Panel at Jpost Conference 370.
(photo credit: Marc Israel Sellem)
In recent days there has been much talk of “red lines.” On the Syrian front, the
IDF’s top intelligence analyst, Brig.-Gen. Itai Brun, said that President Bashar
Assad had on several occasions used chemical weapons, including sarin gas,
against opposition forces. Brun’s assessment, made during a conference organized
by Tel Aviv University’s Institute for National Security Studies, seemed to hint
that Assad had crossed the figurative red line US President Barack Obama had
drawn. In August, Obama said that use of chemical weapons would be a “game
changer” and hinted that a US military response would follow any such
Meanwhile, on the Iranian front, Maj.-Gen. (res.) Amos Yadlin,
former director of Military Intelligence, warned that Israel was “headed toward
a collision course” with the Islamic Republic over its nuclear program “by the
end of the year.” The Iranians, Yadlin said during the same INSS conference,
would undoubtedly cross the red line drawn by Prime Minister Binyamin Netanyahu
during his speech in September before the United Nations.
Iranian and the Syrian red lines will be the focus of The Jerusalem Post
Annual Conference entitled “Fighting for the Zionist Dream” which takes place
this Sunday at the Marriot Marquis in New York City.
Yadlin, who is
slated to address the conference and to participate in two panel discussions,
will discuss both the Syrian and Iranian red lines with other IDF and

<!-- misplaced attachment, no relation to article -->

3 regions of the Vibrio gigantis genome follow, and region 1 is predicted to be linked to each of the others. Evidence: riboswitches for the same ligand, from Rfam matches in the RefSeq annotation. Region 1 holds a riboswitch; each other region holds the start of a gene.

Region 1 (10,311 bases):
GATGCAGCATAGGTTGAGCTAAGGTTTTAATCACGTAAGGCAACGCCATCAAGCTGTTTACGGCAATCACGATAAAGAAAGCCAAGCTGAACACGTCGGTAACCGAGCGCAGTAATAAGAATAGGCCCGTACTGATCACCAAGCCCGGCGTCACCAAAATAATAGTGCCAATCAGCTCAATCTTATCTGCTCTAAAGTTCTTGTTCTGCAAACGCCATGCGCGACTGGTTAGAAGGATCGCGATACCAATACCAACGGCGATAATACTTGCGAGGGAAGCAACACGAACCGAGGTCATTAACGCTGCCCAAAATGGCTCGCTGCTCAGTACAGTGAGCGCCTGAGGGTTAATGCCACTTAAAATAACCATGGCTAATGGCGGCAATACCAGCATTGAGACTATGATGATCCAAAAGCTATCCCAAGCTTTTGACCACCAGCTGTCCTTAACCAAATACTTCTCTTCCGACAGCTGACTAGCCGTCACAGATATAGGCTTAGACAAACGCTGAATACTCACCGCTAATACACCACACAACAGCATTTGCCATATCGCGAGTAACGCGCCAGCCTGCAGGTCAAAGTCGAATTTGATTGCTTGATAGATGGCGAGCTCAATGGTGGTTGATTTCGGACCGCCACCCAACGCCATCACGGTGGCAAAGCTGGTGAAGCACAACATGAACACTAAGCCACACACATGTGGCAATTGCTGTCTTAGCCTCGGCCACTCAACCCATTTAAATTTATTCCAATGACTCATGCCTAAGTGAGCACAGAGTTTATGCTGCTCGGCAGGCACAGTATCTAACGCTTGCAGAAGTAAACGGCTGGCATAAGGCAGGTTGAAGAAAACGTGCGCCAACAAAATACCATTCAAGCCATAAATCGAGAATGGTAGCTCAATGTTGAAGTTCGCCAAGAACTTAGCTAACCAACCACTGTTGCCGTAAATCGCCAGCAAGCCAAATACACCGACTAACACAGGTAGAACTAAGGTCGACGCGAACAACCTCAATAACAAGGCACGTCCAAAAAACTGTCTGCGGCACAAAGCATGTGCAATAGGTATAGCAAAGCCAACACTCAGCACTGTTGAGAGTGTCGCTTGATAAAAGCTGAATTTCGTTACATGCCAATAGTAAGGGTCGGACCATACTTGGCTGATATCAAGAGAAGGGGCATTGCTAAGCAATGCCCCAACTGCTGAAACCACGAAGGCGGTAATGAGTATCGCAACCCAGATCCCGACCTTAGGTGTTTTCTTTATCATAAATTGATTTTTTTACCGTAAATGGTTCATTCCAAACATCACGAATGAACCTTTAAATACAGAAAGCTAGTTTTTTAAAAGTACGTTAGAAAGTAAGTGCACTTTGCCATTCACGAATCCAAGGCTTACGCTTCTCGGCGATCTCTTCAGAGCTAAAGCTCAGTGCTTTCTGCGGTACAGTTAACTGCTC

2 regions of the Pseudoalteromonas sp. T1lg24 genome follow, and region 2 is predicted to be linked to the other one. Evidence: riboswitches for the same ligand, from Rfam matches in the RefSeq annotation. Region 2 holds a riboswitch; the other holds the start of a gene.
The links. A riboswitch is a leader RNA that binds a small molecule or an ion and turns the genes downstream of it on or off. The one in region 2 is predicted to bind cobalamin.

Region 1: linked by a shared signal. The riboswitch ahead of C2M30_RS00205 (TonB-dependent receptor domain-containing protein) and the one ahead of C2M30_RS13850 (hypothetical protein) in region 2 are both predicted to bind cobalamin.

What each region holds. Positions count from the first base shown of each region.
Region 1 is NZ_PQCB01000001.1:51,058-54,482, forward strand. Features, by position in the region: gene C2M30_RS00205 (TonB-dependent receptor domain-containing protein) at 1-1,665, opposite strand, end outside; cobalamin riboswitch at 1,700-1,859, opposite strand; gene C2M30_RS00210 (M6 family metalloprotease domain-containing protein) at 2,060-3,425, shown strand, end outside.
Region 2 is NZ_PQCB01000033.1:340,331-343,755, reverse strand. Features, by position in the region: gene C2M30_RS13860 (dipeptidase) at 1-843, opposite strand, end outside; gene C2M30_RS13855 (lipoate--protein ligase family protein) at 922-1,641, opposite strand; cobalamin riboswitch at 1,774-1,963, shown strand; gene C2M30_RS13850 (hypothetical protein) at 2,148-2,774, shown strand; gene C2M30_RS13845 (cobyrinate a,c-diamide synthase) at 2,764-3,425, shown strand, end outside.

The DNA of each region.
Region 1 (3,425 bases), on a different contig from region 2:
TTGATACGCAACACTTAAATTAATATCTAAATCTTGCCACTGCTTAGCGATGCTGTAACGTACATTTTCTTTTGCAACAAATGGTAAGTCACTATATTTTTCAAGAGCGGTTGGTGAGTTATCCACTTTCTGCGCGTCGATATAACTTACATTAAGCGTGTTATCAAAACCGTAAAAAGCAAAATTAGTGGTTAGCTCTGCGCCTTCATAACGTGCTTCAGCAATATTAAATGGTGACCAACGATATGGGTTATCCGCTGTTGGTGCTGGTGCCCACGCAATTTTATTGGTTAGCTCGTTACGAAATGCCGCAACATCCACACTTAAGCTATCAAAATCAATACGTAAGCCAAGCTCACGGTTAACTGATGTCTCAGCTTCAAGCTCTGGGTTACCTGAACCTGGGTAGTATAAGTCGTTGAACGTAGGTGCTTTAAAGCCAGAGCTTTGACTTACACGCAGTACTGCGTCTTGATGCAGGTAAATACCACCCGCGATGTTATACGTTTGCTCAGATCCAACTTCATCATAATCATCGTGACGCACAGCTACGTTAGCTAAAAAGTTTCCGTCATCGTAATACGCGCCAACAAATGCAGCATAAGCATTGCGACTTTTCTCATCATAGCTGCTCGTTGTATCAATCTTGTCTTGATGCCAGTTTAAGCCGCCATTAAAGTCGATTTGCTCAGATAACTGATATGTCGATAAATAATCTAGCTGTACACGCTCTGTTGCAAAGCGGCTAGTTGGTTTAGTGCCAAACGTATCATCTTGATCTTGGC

intelligence figures of the past and present such as former IDF chief of staff
Lt.-Gen. (res.) Gabi Ashkenazi, former Mossad head Meir Dagan, former National
Security Adviser Uzi Arad and Minister of Intelligence, International Relations
and Strategic Affairs Yuval Steinitz.
Regarding Syria, while it is true
that use of chemical weapons is a clear violation of basic morality as well as
international law and failure to respond could, as Brun noted, “signal that
[such use] is legitimate,” the US is justifiably wary of getting bogged down in
another conflict in the Middle East based on what Secretary of State John Kerry
referred to as “inconclusive evidence.”
And while prevention of the use
of chemical weapons is a moral imperative shared by the US, Israel and most
other countries, toppling the Assad regime might lead to unwanted consequences
such as the rise of the Muslim Brotherhood or the massacre of the non-Sunni
As for the Iranian red line, Netanyahu attracted world
attention when he drew one across an image of a bomb to emphasis that the US and
other Western forces had to commit themselves to preventing the mullahs from
obtaining enough 20-percent enriched uranium to reach the “breakout point,” the
point at which they could dash from reactor-grade to bomb-grade fuel within 30 to
The problem is that Washington and Jerusalem do not necessarily
agree on when Tehran will have reached this red line. While Israel might
forecast Iran crossing this red line as soon as this summer, as Yadlin warned,
the US might push off this critical point of no return to the fall, the winter
or even to next year.
Further complicating matters is the Iranian
decision, first detected by the International Atomic Energy Agency last fall, to
divert some of the 20-percent enriched uranium in its possession into a less
worrisome oxide form.
Should this be interpreted as evidence that
Netanyahu’s red line speech or the ongoing sanctions or both have deterred the
Iranians, or, as suspected by the IAEA’s former deputy director-general for
safeguards and senior nuclear inspector Olli Heinonen, is this just an Iranian
ploy to fool the international community? There are no easy answers to these
questions and others that are sure to come up during the Post
However, some of the people most qualified to answer them
will be participants in the conference.
And while we cannot promise
clear-cut conclusions, we can promise a stimulating and well-informed discussion
of the issues.